Gallery - Waders-Ruff and Snipes
When breeding, male Ruffs assume fantastic neck-ruffs and ear tufts, gathering on traditional display grounds for mock battles.
The Ruff is a Amber list species-medium conservation concern.
The extraordinary neck-ruffs are a variety of colours and used as they dance and posture there "leks". Females mate with the most successful males. Ruffs are summer visitors to inland marshes and wet meadows. Most winter in Africa, while a few remain in Europe. They feed mostly on insects and their larvae.
Medium sized, very long billed, but rather short legged birds. Pale-bellied brown waders with striped head and rich patterning on back. Breeds in marshes, bogs, moors and heaths and tends to winter at freshwater margins with thick vegetation.
The Snipe has been classified as a Amber list species-medium conservation concern.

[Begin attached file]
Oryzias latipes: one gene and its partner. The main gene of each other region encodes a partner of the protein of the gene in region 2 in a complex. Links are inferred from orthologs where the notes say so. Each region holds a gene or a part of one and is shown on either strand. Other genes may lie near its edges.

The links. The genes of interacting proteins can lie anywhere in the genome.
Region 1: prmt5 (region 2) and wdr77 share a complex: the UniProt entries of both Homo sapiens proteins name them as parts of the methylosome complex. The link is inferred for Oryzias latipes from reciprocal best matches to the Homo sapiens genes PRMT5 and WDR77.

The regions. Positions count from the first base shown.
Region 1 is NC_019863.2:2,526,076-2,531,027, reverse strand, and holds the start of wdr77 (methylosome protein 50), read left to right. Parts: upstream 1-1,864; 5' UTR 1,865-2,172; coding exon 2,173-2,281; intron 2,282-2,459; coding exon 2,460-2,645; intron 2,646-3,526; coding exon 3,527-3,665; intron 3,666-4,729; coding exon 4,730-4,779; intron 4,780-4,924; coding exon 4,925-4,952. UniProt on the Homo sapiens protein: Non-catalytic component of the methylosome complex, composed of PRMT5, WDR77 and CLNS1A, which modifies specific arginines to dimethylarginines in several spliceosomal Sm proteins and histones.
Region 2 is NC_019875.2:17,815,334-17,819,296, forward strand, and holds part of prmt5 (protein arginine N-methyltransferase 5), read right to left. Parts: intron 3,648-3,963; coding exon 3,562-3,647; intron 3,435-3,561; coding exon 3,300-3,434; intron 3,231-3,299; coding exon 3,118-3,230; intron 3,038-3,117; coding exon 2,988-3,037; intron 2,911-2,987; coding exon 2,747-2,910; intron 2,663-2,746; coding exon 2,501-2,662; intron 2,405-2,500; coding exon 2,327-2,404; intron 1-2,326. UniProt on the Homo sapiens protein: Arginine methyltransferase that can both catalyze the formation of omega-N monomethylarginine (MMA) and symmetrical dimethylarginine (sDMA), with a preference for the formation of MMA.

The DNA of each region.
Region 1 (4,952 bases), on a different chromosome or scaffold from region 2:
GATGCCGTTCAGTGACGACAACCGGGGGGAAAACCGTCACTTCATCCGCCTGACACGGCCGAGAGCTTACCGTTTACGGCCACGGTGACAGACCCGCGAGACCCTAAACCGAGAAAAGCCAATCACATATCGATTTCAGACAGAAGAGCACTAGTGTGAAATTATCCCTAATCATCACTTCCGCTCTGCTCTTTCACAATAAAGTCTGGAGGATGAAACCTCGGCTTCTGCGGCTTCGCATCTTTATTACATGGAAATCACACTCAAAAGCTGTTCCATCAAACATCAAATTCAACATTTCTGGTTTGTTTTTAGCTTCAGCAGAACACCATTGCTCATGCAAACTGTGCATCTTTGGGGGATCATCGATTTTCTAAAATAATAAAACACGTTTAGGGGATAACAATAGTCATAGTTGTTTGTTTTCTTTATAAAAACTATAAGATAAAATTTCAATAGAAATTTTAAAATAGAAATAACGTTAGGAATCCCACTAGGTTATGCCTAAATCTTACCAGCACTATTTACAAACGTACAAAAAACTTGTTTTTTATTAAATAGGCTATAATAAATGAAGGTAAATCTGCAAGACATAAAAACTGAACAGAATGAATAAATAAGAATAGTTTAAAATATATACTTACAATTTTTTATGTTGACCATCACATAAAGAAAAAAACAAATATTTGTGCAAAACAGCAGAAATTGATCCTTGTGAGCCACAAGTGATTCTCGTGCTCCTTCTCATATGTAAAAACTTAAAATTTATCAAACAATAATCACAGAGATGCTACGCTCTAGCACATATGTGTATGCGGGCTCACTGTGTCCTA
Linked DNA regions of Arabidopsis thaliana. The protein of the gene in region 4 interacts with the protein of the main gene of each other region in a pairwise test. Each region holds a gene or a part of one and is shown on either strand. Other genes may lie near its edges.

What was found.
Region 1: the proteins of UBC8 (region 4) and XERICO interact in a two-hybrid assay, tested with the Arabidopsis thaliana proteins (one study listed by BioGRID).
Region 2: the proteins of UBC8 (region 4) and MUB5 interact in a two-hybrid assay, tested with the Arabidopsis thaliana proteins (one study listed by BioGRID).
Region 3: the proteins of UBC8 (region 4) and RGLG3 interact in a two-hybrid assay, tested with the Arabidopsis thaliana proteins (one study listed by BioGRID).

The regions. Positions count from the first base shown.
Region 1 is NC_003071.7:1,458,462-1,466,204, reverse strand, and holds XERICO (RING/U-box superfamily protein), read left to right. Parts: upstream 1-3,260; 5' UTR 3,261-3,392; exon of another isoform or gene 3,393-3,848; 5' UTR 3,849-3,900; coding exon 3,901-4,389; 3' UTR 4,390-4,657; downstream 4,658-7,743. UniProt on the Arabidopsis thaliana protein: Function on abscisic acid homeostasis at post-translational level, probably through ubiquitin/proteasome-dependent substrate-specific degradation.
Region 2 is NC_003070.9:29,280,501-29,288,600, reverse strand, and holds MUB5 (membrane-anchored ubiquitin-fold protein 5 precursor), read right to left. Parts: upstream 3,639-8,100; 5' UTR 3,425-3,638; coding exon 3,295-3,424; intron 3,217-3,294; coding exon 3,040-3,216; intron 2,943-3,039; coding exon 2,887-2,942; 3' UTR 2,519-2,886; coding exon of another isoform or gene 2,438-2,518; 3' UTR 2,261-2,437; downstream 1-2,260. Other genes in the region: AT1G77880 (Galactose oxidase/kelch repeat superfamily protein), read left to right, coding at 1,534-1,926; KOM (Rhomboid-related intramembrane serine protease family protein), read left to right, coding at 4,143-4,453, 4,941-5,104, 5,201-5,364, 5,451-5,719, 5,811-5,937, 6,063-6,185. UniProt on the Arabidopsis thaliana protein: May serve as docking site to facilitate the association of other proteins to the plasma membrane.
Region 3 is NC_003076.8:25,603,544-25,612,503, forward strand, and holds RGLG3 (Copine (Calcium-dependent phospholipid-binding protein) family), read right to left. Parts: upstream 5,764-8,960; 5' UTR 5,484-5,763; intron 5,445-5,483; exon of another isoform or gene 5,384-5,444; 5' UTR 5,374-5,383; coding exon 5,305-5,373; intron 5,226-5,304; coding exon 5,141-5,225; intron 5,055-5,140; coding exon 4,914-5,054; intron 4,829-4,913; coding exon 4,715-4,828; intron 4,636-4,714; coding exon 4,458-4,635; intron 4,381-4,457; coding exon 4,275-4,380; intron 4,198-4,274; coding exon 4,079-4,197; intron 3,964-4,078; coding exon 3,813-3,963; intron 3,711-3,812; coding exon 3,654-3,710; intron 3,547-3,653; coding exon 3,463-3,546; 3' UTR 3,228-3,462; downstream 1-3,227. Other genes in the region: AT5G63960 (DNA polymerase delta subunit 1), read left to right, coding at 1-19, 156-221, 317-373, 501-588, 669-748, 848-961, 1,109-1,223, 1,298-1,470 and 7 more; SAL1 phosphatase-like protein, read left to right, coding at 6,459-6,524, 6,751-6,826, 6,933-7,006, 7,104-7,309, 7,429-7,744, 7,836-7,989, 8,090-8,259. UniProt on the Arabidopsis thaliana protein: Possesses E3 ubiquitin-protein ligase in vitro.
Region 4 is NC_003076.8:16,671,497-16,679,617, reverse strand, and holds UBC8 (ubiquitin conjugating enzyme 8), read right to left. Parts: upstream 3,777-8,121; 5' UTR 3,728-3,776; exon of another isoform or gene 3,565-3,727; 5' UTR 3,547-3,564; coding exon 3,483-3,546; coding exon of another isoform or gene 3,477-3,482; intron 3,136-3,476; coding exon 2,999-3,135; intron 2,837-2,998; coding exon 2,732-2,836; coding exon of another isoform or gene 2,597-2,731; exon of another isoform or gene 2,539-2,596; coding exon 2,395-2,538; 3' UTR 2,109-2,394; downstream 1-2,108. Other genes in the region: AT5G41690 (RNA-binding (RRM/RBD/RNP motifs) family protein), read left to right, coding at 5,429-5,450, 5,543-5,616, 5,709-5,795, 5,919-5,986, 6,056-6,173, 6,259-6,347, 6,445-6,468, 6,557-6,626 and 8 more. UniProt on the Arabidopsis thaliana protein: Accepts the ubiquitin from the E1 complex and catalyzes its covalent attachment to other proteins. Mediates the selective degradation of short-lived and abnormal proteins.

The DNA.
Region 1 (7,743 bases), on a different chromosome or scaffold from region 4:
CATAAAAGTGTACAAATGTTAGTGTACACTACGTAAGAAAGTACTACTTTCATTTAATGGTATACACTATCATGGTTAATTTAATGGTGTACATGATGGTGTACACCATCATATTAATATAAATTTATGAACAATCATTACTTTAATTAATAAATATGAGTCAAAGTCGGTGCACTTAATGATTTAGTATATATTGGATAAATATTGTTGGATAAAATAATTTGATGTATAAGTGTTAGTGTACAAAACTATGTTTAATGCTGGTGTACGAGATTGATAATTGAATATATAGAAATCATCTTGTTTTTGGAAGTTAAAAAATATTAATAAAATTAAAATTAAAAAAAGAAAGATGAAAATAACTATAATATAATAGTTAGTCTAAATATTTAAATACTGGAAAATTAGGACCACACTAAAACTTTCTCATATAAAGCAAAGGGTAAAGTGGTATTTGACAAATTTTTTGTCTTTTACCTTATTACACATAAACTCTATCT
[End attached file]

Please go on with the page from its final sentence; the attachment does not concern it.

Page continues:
Snipe use their long sensitive bill to probe for worms and other invertebrates hidden in soft mud.They nest on the ground.
The Jack Snipe has a Amber listing-Medium Conservation Concern.
Small Snipe that is reluctant to fly if disturbed preferring to rely on camouflage for protection. Breeds in north-eastern marshlands and winters in W Europe and in Africa. Feeds on insects,worms and seeds.
A secretive bird of woodlands with damp areas where it can probe for earthworms and other invertebrates. The bird nests on the ground among low vegetation.
© Simon Thurgood 2017
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